The Associated Press
Ukraine’s Zelenskyy lays out his case against Russia to UN UNITED NATIONS (AP) — Ukraine’s president laid out a detailed case against Russia’s invasion at the United Nations and demanded punishment from world leaders in a speech delivered just hours after Moscow made an extraordinary announcement that it would mobilize some reservists for the war effort.
Buoyed by a counteroffensive that has retaken swaths of territory that the Russians seized, Volodymyr Zelenskyy vowed in a video address Wednesday that his forces would not stop until they had reclaimed all of Ukraine.
“We can return the Ukrainian flag to our entire territory. We can do it with the force of arms,” the president said in a speech delivered in English. “But we need time.”
Video speeches by Zelenskyy in an olive green T-shirt have become almost commonplace. But this speech was one of the most keenly anticipated at the U.N. General Assembly, where the war has dominated.
The topic popped up in speeches by leaders from all over the world who deplored the invasion not least because they said it was not consistent with the cornerstone principles of the United Nations — including respect for sovereignty. Ukraine’s Mariupol defenders, Putin ally in prisoner swap KYIV, Ukraine (AP) — Ukraine announced a high-profi le prisoner swap early Thursday that was the culmination of months of efforts to free many of the Ukrainian fighters who defended a steel plant in Mariupol during a long Russian siege. In exchange, Ukraine gave up a prominent ally of Russian President Vladimir Putin and 55 other prisoners.
President Volodymr Zelenskyy said his government had won freedom from Russian custody for 215 Ukrainian and foreign citizens, with the help of Turkish and Saudi mediation efforts. He said many were soldiers and officers who had faced the death penalty in Russian-occupied territory.
Russian officials didn’t immediately confirm or otherwise comment on what appeared to be the biggest prisoner swap during the nearly seven-month war.
Of the total, 200 Ukrainians were exchanged for just one man — pro-Russian opposition leader Viktor Medvedchuk, who is Ukrainian. The 68-yearold oligarch escaped from house arrest in Ukraine several days before Russia’s invasion Feb. 24 but was recaptured in April. He faced up to life in prison on charges of treason and aiding and abetting a terrorist organization for mediating coal purchases for the separatist, Russia-backed Donetsk republic in eastern Ukraine.
Medvedchuk came to know Putin while serving as chief of staff for former Ukrainian President Leonid Kuchma. The Russian leader is the godfather of Medvedchuk’s daughter. His detention sparked a heated exchange between officials in Moscow and Kyiv. Trump docs probe: Court lifts hold on Mar-a-Lago records WASHINGTON (AP) — In a stark repudiation of Donald Trump’s legal arguments, a federal appeals court on Wednesday permitted the Justice Department to resume its use of classified records seized from the former president’s Florida estate as part of its ongoing criminal investigation.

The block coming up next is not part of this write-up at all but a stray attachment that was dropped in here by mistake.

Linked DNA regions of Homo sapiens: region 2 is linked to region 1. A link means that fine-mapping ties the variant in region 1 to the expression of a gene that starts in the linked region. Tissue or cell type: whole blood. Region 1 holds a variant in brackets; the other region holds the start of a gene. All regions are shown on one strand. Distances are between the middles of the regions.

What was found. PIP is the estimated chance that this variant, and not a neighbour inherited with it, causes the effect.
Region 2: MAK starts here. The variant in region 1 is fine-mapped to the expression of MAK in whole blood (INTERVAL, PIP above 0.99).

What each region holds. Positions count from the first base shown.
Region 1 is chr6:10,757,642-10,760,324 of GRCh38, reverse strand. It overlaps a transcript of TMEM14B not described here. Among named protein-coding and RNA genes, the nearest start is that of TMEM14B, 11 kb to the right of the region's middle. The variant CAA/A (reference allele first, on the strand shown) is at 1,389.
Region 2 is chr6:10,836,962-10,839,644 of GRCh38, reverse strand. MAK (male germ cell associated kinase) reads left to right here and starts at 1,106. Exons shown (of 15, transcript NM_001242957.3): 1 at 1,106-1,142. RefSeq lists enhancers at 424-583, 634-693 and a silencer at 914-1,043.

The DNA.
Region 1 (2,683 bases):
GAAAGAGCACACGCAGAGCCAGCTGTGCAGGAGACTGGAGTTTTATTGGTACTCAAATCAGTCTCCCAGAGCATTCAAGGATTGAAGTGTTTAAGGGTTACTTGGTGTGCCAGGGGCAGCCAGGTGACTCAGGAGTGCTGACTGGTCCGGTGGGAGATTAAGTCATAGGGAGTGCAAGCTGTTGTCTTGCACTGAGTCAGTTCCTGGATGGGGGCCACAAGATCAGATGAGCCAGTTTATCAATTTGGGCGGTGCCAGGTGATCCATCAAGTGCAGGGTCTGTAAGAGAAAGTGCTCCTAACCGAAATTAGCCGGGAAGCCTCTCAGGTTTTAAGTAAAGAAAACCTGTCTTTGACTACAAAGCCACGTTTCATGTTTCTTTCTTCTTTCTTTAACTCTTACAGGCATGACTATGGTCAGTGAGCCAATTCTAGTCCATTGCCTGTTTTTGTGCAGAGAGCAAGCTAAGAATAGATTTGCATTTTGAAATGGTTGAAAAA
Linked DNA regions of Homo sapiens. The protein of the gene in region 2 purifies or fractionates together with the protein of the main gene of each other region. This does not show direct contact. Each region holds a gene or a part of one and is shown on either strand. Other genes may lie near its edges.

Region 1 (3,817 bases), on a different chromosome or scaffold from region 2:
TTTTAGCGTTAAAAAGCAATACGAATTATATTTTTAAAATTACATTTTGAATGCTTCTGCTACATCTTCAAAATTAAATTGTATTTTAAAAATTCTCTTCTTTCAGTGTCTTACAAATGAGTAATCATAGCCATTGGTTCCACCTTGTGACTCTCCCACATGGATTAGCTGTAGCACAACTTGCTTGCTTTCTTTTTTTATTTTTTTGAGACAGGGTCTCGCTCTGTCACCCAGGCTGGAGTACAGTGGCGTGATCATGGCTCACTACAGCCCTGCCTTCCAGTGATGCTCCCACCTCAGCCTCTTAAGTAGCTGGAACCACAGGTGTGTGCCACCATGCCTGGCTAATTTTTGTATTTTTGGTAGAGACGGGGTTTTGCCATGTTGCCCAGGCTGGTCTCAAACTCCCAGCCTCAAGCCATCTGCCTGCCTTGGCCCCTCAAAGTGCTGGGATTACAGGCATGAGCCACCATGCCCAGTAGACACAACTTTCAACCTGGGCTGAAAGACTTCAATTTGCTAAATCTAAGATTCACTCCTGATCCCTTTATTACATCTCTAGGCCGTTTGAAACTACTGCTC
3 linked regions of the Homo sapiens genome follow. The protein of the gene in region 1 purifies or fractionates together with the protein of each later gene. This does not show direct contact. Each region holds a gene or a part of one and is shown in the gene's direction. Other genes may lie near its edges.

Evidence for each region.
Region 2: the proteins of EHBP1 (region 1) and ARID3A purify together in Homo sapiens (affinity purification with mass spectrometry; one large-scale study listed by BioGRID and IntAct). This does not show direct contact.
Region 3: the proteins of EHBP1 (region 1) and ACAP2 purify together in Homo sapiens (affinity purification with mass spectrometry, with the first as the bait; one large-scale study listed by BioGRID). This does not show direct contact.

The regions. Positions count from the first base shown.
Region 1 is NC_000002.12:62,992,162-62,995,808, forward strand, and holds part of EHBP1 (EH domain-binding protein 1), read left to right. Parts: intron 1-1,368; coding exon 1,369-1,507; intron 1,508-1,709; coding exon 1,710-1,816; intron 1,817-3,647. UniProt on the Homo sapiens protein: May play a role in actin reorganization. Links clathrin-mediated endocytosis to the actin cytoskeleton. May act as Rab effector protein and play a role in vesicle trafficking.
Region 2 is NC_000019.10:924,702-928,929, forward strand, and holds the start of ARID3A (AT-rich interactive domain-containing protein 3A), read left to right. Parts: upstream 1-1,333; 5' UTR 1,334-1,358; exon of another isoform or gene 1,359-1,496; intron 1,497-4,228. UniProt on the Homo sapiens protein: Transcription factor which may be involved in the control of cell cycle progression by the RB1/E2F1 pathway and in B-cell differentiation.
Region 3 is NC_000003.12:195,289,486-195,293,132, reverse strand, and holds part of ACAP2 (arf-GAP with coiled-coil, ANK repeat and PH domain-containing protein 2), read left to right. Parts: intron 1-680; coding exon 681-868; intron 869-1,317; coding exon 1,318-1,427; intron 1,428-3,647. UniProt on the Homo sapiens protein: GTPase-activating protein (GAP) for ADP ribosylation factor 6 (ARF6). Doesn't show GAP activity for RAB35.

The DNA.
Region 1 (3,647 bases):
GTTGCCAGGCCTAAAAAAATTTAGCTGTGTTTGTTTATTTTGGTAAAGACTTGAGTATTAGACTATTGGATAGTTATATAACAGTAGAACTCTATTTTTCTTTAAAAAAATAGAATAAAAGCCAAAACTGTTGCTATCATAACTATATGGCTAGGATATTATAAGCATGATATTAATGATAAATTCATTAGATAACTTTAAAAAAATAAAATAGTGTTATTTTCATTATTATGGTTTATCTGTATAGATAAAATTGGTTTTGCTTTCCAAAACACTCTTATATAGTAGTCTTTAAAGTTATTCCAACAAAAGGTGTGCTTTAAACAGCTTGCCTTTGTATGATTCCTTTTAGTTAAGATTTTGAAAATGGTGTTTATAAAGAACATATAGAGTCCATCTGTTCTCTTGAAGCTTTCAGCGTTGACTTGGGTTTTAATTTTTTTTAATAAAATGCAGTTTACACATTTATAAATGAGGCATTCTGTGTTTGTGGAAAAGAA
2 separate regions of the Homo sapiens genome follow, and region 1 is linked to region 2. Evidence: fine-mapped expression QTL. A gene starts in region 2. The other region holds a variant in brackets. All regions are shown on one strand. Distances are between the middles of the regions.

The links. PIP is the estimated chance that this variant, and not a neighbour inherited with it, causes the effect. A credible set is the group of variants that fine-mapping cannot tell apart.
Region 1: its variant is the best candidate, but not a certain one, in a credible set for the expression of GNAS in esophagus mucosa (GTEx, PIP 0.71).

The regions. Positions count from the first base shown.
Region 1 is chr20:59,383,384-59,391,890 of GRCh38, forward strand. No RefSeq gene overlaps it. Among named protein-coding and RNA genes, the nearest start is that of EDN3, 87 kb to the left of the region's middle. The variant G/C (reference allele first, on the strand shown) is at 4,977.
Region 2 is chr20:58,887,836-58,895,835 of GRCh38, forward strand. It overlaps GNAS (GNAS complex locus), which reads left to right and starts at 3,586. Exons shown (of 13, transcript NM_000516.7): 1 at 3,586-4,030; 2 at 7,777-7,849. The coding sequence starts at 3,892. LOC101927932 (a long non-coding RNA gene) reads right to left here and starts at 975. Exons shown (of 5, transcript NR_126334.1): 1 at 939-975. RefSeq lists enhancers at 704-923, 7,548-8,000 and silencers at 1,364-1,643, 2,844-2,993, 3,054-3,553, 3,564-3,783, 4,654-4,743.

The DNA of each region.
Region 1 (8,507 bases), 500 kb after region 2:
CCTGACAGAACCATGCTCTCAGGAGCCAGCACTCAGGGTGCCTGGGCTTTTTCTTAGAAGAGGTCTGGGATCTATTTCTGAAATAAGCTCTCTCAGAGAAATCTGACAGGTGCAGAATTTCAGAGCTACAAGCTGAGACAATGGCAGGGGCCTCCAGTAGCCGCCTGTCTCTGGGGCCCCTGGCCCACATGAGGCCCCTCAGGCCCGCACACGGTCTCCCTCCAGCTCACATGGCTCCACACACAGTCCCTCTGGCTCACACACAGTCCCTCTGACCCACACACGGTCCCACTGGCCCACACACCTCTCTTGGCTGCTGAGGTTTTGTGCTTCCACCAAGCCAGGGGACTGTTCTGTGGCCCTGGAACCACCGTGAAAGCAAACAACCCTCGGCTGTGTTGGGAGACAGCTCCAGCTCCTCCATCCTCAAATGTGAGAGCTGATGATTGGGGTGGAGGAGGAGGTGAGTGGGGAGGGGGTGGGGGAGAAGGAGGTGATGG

The ruling from a threejudge panel of the U.S. Court of Appeals for the 11th Circuit amounts to an overwhelming victory for the Justice Department, clearing the way for investigators to continue scrutinizing the documents as they consider whether to bring criminal charges over the storage of of top-secret records at Mar-a-Lago after Trump left the White House. In lifting a hold on a core aspect of the department’s probe, the court removed an obstacle that could have delayed the investigation by weeks.
The appeals court also pointedly noted that Trump had presented no evidence that he had declassified the sensitive records, as he maintained as recently as Wednesday, and rejected the possibility that Trump could have an “individual interest in or need for” the roughly 100 documents with classification markings that were seized by the FBI in its Aug. 8 search of the Palm Beach property.
The government had argued that its investigation had been impeded, and national security concerns swept aside, by an order from U.S. District Judge Aileen Cannon that temporarily barred investigators from continuing to use the documents in its inquiry. Cannon, a Trump appointee, had said the hold would remain in place pending a separate review by an independent arbiter she had appointed at the Trump team’s request to review the records.
The appeals panel agreed with the Justice Department’s concerns.
Powell’s stark message: Inflation fight may cause recession WASHINGTON (AP) — The Federal Reserve delivered its bluntest reckoning Wednesday of what it will take to finally tame painfully high inflation: Slower growth, higher unemployment and potentially a recession.
Speaking at a news conference, Chair Jerome Powell acknowledged what many economists have been saying for months: That the Fed’s goal of engineering a “soft landing” — in which it would manage to slow growth enough to curb inflation but not so much as to cause a recession — looks increasingly unlikely.